Sexual harassment includes sexual violence which can include rape, assault, sexual coercion, and sexual battery.
In the old policy, sexual harassment is further defined in stilted, confusing legal jargon without reference to controlling federal and local law:
For the purposes of this policy, sexual harassment is defined as any unwelcome sexual advance, request for sexual favors, or other verbal or physical conduct of a sexual nature when:
Submission to such conduct is made explicitly or implicitly a term or condition of an individual's employment or academic advancement; or
Submission to or rejection of such conduct is used as a basis for making an employment or academic decision affecting an individual; or
Such conduct has the purpose or effect of interfering with an individual's work or educational performance, or of creating an intimidating, hostile, or offensive environment for work or learning.
The new policy adopts the old policy's stilted, legalistic definition of sexual harassment; however, the policy continues, supplementing the obligatory legal jargon with detailed "interpretative guidance" in a form familiar to law students. More importantly, the new policy does not stop at sexual harassment: it provides similarly detailed definitions for
- sexual assault (with further sub-definitions of sexual acts, sexual contact, consent, force, and forcible);
- relationship violence (sub-defining domestic violence vs. dating violence);
- who is a student (defined expansively); and
- who is an employee.
The definition of sexual assault is very broad and detailed; it is divided into five subcategories that cover a variety of states of mind and both nonconsensual "sexual acts" and "sexual contact." It focuses on the acts and intents of the actor, rather than pivoting on the victim's behavior or consent. It adopts a high standard of liability (resembling the Model Penal Code's negligence or knowledge states of mind) including a variety of "should-have-known" examples for misconduct. Intoxication is cited frequently, which has obvious relevance to a university setting: sexual aggressors must be considerate of their object's potential intoxication, and intoxication on the part of the aggressor does not erode their obligations under the policy. (This is consistent with majority-rule, criminal law, state-of-mind jurisprudence.)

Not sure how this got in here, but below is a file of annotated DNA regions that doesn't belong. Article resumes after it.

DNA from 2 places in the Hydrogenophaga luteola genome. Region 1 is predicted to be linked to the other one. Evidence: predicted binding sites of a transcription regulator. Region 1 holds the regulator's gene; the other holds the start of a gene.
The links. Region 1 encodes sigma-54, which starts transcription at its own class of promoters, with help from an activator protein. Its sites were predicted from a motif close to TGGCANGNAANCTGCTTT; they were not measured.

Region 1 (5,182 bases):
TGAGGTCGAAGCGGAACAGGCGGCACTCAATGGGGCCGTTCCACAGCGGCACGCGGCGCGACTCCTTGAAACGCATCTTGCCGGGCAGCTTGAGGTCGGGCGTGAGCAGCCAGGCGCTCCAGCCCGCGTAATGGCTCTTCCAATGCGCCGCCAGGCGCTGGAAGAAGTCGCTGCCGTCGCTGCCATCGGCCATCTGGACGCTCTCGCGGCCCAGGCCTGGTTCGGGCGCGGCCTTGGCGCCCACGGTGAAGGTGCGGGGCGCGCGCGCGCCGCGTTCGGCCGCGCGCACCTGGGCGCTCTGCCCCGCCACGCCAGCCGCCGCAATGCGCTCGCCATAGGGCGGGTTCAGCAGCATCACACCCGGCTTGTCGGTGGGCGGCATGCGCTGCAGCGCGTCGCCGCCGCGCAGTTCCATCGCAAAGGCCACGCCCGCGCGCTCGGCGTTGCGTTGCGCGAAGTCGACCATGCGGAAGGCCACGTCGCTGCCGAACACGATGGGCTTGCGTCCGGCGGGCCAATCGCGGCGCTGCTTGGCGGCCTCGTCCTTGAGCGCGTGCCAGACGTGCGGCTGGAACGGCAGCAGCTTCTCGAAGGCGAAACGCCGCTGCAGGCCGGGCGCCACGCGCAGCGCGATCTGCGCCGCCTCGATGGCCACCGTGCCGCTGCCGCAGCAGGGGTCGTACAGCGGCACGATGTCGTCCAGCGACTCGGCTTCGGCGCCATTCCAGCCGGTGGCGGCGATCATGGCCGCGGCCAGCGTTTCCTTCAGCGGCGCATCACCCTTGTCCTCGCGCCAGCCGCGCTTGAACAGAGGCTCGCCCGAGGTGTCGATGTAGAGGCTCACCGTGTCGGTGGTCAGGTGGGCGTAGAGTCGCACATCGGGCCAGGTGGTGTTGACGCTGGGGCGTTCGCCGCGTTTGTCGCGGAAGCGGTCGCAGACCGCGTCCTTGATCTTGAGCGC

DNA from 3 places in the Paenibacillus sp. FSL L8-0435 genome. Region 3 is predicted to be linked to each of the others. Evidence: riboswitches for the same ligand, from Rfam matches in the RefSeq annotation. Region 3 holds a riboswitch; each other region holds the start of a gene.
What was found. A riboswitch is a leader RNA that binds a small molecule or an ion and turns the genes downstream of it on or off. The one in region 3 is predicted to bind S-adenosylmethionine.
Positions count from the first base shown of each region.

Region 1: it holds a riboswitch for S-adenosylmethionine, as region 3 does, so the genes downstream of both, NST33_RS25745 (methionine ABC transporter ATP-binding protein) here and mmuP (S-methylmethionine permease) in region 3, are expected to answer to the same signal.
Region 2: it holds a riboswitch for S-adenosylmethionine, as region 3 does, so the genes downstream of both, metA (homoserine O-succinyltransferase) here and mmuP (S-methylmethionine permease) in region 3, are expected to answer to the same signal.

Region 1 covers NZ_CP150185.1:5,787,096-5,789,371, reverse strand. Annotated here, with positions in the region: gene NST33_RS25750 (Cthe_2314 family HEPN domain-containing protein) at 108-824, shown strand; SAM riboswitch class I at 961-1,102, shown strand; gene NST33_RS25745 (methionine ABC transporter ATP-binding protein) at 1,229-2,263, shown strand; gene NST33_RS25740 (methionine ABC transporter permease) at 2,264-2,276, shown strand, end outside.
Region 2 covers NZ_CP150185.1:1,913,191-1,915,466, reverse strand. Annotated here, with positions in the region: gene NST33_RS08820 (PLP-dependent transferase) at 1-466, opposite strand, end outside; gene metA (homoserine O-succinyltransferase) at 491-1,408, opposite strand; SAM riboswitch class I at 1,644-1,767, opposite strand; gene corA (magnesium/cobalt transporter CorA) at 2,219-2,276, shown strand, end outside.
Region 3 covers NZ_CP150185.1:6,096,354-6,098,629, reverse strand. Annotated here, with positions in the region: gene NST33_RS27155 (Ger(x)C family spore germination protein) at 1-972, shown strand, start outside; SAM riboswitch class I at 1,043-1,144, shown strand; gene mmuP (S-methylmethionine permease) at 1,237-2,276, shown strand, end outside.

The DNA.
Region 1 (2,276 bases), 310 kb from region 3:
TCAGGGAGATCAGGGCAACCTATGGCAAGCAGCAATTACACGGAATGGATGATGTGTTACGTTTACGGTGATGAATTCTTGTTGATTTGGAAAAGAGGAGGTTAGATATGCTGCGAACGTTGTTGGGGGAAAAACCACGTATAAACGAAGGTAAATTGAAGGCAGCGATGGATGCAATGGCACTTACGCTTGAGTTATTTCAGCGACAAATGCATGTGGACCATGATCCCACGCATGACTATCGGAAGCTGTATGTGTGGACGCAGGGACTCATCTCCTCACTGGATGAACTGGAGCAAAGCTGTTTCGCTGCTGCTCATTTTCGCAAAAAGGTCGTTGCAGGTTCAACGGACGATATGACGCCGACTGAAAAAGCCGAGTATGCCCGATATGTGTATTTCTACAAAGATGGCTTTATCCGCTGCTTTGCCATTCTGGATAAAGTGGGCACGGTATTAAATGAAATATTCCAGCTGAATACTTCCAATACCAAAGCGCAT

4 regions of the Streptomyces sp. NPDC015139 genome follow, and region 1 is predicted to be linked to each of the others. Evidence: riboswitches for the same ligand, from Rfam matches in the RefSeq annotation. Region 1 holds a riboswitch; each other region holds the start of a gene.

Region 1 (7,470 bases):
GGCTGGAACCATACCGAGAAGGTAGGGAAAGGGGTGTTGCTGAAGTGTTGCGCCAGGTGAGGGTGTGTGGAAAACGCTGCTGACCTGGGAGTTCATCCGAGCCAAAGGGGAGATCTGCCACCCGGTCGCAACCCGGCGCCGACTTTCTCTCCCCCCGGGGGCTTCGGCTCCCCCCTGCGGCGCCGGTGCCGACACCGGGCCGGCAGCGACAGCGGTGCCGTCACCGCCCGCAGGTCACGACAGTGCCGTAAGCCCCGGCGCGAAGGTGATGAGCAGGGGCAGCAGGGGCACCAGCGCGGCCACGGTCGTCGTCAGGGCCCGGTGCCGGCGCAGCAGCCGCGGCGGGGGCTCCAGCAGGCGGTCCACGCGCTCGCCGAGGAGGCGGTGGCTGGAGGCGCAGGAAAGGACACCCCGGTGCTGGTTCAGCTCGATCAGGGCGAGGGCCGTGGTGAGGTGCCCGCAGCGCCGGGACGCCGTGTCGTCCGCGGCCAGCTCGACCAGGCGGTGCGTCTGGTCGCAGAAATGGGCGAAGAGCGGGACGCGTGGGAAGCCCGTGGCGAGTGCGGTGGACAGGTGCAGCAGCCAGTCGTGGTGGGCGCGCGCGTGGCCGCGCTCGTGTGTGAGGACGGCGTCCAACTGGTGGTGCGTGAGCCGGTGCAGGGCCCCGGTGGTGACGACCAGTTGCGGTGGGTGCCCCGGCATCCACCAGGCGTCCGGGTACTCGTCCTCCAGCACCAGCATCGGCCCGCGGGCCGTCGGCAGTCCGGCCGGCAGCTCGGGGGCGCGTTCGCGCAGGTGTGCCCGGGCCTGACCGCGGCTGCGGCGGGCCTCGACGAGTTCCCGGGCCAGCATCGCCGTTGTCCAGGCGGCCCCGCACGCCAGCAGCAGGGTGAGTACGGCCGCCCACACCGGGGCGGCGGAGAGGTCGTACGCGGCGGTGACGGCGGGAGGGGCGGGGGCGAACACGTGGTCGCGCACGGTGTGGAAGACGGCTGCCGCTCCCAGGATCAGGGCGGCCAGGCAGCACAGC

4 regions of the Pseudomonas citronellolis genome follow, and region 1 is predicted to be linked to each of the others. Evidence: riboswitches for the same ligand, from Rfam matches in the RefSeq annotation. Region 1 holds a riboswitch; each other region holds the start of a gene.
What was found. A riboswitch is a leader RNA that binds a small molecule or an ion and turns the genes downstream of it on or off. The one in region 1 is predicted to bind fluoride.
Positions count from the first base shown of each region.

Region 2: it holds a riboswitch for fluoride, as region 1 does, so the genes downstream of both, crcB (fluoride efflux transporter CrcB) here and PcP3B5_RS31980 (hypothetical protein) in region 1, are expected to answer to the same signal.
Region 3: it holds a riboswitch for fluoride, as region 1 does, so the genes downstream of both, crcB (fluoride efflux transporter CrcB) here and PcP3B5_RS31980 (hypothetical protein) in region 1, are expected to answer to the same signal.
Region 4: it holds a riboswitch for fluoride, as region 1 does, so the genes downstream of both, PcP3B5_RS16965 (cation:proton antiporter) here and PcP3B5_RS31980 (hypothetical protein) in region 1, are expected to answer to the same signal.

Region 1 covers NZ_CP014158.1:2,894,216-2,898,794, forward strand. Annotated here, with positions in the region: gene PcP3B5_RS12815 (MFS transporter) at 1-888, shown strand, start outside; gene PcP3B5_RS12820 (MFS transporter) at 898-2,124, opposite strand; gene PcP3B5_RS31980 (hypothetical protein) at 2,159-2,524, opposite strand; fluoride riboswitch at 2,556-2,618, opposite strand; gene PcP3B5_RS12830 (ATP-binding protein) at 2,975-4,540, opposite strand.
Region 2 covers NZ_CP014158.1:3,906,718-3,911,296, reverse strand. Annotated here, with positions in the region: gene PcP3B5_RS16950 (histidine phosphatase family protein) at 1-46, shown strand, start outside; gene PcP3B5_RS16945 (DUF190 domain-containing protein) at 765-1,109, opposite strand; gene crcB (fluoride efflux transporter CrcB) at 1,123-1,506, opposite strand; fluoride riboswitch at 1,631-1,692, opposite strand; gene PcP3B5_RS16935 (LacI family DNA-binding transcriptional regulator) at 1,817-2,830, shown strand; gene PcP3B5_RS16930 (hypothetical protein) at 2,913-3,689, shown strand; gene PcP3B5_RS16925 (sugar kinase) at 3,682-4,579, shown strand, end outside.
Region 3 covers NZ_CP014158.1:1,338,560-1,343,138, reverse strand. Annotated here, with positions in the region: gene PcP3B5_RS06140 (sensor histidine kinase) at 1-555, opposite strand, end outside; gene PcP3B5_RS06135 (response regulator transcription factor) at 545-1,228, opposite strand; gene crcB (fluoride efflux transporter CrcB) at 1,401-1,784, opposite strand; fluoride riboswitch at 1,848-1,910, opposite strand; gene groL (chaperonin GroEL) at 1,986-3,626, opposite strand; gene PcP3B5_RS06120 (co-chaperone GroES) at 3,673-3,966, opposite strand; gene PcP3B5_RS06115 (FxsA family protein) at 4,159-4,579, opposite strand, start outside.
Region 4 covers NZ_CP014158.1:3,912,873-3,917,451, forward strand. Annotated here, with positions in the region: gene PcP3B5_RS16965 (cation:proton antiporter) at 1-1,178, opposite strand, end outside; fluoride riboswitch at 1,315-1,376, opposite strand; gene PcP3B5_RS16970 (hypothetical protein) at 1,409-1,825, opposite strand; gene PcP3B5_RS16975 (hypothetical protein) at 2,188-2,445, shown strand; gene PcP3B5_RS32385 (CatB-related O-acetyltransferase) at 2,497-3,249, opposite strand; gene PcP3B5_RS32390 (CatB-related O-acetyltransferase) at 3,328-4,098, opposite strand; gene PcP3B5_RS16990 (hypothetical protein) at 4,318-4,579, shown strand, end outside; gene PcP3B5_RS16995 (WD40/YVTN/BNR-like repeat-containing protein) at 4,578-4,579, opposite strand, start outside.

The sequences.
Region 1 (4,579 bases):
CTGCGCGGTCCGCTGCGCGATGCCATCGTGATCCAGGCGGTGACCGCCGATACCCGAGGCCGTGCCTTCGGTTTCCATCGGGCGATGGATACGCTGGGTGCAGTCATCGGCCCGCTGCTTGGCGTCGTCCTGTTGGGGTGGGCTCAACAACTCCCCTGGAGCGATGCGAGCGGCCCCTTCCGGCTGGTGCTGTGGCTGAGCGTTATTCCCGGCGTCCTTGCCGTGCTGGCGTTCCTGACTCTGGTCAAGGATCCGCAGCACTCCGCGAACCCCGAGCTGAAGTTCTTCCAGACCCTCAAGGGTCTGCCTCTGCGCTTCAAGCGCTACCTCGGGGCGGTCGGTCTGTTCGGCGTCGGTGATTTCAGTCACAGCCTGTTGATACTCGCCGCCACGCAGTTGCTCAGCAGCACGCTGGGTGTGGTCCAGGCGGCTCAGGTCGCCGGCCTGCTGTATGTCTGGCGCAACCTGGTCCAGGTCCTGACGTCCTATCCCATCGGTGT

Consent is broadly defined, requiring affirmative consent and resolving ambiguities in favor of assuming lack of consent; sexual aggressors bear the burden of clarifying ambiguities as they arise. Consent will not be constructed from prior consent, and silence is not consent. The policy even obliquely references the "no means yes" phenomenon: "A verbal 'no,' even if it may sound indecisive or insincere, constitutes lack of consent."
The Policy: Additional Procedures and Resources
But the policy doesn't stop there! After defining sexual misconduct, the policy continues further, including much of the information found on the website and more, organized under the headers:
- Reporting Obligations for Faculty and Staff,
- Procedure for Filing Complaints,
- Sanctions for Violations of this Policy,
- Administrative Action,
- Other Reporting Options,
- Support Resources, and
- Retaliation Prohibited.
I briefly discuss some of the key clarifications below.
- Mandatory Reporting & Confidentiality